The problem lays with wrong thinking about prayer, wrong thinking about God. Prayer isn’t a conduit for getting what we want – it is a conduit for God getting what he wants! God wants to have a relationship with us, a relationship where we talk to him, where we trust him, were we live our life with him. God also wants us to be like Jesus. I find it interesting that the fruit (the repercussions) of walking with the Spirit isn’t material possessions, success or fame – the fruit of walking in the Spirit, walking with Jesus, in fellowship with God is love, joy, peace, forbearance, kindness, goodness, faithfulness, gentleness and self-control. (Galatians 5:22-23). God’s direction to us has been to love him, and to love others. These are the things that God wants, and when we pray, these are the things that He will bring about in our lives.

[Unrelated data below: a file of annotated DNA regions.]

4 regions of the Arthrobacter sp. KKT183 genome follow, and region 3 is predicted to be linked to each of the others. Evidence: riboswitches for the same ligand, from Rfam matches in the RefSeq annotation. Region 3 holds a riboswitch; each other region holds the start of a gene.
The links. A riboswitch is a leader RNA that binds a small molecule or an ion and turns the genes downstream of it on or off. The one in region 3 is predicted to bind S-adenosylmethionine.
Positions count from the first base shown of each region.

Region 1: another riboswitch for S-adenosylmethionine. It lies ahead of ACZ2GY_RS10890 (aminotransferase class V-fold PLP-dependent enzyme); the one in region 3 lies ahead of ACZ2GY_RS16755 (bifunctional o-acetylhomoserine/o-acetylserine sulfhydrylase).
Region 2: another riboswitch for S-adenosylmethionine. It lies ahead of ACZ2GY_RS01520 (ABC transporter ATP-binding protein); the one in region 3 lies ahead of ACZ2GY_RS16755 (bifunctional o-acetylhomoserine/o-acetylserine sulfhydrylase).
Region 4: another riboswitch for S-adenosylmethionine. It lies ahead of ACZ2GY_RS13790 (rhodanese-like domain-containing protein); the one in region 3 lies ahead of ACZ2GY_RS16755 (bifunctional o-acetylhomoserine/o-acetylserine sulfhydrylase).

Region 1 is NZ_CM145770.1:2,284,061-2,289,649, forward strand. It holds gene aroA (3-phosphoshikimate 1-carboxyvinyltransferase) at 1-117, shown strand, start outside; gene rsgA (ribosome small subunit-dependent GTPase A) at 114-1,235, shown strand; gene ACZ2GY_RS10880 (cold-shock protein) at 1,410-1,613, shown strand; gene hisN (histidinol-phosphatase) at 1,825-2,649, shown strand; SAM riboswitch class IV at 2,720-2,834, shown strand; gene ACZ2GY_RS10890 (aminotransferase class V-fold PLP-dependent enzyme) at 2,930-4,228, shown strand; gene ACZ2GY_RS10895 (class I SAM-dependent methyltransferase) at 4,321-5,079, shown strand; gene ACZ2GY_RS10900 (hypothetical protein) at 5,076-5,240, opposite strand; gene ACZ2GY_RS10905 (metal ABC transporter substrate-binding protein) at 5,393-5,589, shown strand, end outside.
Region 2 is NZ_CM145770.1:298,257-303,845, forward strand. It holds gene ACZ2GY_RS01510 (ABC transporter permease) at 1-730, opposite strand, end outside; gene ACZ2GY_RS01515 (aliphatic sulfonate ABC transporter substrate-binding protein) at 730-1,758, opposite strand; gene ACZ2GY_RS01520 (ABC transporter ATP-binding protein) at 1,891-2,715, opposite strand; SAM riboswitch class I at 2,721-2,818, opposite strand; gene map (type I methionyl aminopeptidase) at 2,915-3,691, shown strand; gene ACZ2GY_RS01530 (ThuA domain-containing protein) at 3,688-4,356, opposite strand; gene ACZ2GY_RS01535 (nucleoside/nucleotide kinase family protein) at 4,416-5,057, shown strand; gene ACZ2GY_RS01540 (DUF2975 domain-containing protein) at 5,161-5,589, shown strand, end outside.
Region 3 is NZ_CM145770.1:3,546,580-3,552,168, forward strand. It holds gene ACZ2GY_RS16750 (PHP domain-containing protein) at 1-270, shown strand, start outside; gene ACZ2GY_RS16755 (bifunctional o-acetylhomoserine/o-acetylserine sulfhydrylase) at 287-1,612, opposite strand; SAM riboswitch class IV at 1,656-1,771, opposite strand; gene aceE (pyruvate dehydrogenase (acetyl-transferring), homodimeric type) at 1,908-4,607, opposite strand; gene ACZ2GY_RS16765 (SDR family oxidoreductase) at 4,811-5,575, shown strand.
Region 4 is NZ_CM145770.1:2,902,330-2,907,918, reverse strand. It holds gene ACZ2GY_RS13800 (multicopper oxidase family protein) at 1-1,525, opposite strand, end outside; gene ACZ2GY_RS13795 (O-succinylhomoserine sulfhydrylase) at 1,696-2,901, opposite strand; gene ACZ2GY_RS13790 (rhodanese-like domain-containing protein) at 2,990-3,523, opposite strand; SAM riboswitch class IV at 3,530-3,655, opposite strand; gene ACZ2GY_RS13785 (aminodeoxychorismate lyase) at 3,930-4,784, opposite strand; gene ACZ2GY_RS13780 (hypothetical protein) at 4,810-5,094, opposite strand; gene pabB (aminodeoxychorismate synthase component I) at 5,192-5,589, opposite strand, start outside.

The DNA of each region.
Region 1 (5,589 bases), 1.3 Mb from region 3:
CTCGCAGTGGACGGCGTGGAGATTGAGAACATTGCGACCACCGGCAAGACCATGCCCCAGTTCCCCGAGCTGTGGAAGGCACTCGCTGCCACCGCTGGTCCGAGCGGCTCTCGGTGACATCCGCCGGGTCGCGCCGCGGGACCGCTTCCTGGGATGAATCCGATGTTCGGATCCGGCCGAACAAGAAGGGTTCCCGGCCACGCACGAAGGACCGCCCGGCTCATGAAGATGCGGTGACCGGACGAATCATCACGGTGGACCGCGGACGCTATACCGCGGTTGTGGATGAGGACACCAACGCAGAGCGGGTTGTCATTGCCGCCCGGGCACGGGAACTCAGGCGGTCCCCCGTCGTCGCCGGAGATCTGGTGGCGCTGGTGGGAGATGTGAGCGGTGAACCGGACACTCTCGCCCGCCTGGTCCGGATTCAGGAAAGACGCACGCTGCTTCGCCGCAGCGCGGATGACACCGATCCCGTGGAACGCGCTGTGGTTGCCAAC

God doesn’t promise that he’ll find your memory stick, he doesn’t promise that you’ll ace every exam you sit, he doesn’t promise that your friends will stick around, he doesn’t even promise you won’t get hurt. He does promise he’ll be with you. He does promise to give you wisdom when you ask. He does promise that the Spirit will teach, guide and comfort.
Is this consistent with what we teach our kids about prayer? I’m talking young kids – and teenagers – is this even what I remind myself of? Or do we start teaching them that he gives what we ask for – because he loves us. I have done that at times. God does love us, and God does want us to talk to him, and ask of him, but he also wants us to want what he wants.
David was a man after God’s own heart. David wanted what God wanted.